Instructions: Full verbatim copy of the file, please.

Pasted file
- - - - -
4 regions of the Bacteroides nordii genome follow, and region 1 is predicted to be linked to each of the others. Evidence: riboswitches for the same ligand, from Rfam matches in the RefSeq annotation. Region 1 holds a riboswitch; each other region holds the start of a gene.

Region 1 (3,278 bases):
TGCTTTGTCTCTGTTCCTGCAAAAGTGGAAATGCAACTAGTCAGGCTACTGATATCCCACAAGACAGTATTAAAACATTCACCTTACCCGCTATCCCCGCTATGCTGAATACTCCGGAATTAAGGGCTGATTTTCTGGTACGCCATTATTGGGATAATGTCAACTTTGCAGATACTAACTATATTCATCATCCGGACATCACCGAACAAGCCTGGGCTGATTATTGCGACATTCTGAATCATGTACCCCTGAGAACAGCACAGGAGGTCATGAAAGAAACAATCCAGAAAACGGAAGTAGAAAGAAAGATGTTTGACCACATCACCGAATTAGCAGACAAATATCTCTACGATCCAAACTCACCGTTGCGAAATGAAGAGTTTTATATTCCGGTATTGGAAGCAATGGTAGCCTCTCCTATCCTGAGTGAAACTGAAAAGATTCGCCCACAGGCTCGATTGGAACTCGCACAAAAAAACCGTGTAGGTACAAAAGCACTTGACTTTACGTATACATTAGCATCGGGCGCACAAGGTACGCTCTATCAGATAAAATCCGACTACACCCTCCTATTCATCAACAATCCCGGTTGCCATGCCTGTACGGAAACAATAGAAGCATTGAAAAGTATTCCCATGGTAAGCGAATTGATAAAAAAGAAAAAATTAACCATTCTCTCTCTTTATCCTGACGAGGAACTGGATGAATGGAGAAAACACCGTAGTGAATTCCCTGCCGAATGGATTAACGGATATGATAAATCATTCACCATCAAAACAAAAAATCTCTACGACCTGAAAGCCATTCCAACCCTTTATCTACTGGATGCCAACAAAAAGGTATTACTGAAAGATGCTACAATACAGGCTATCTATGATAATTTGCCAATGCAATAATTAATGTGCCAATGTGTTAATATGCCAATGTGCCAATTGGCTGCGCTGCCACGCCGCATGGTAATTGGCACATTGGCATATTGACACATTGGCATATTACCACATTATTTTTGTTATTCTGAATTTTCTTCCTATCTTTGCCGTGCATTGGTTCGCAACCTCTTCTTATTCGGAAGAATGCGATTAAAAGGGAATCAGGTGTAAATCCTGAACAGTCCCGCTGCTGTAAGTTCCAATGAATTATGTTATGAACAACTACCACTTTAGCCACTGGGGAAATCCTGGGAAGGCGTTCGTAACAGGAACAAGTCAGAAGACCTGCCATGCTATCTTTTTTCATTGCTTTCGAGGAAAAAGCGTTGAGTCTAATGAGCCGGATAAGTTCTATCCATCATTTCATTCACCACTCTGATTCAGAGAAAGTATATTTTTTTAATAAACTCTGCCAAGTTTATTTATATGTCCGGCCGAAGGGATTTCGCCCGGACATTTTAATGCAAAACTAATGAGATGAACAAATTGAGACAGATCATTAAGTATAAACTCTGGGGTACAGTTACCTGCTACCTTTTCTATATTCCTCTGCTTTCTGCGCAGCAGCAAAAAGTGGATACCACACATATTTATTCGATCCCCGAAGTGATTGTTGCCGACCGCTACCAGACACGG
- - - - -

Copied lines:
4 regions of the Bacteroides nordii genome follow, and region 1 is predicted to be linked to each of the others. Evidence: riboswitches for the same ligand, from Rfam matches in the RefSeq annotation. Region 1 holds a riboswitch; each other region holds the start of a gene.

Region 1 (3,278 bases):
TGCTTTGTCTCTGTTCCTGCAAAAGTGGAAATGCAACTAGTCAGGCTACTGATATCCCACAAGACAGTATTAAAACATTCACCTTACCCGCTATCCCCGCTATGCTGAATACTCCGGAATTAAGGGCTGATTTTCTGGTACGCCATTATTGGGATAATGTCAACTTTGCAGATACTAACTATATTCATCATCCGGACATCACCGAACAAGCCTGGGCTGATTATTGCGACATTCTGAATCATGTACCCCTGAGAACAGCACAGGAGGTCATGAAAGAAACAATCCAGAAAACGGAAGTAGAAAGAAAGATGTTTGACCACATCACCGAATTAGCAGACAAATATCTCTACGATCCAAACTCACCGTTGCGAAATGAAGAGTTTTATATTCCGGTATTGGAAGCAATGGTAGCCTCTCCTATCCTGAGTGAAACTGAAAAGATTCGCCCACAGGCTCGATTGGAACTCGCACAAAAAAACCGTGTAGGTACAAAAGCACTTGACTTTACGTATACATTAGCATCGGGCGCACAAGGTACGCTCTATCAGATAAAATCCGACTACACCCTCCTATTCATCAACAATCCCGGTTGCCATGCCTGTACGGAAACAATAGAAGCATTGAAAAGTATTCCCATGGTAAGCGAATTGATAAAAAAGAAAAAATTAACCATTCTCTCTCTTTATCCTGACGAGGAACTGGATGAATGGAGAAAACACCGTAGTGAATTCCCTGCCGAATGGATTAACGGATATGATAAATCATTCACCATCAAAACAAAAAATCTCTACGACCTGAAAGCCATTCCAACCCTTTATCTACTGGATGCCAACAAAAAGGTATTACTGAAAGATGCTACAATACAGGCTATCTATGATAATTTGCCAATGCAATAATTAATGTGCCAATGTGTTAATATGCCAATGTGCCAATTGGCTGCGCTGCCACGCCGCATGGTAATTGGCACATTGGCATATTGACACATTGGCATATTACCACATTATTTTTGTTATTCTGAATTTTCTTCCTATCTTTGCCGTGCATTGGTTCGCAACCTCTTCTTATTCGGAAGAATGCGATTAAAAGGGAATCAGGTGTAAATCCTGAACAGTCCCGCTGCTGTAAGTTCCAATGAATTATGTTATGAACAACTACCACTTTAGCCACTGGGGAAATCCTGGGAAGGCGTTCGTAACAGGAACAAGTCAGAAGACCTGCCATGCTATCTTTTTTCATTGCTTTCGAGGAAAAAGCGTTGAGTCTAATGAGCCGGATAAGTTCTATCCATCATTTCATTCACCACTCTGATTCAGAGAAAGTATATTTTTTTAATAAACTCTGCCAAGTTTATTTATATGTCCGGCCGAAGGGATTTCGCCCGGACATTTTAATGCAAAACTAATGAGATGAACAAATTGAGACAGATCATTAAGTATAAACTCTGGGGTACAGTTACCTGCTACCTTTTCTATATTCCTCTGCTTTCTGCGCAGCAGCAAAAAGTGGATACCACACATATTTATTCGATCCCCGAAGTGATTGTTGCCGACCGCTACCAGACACGG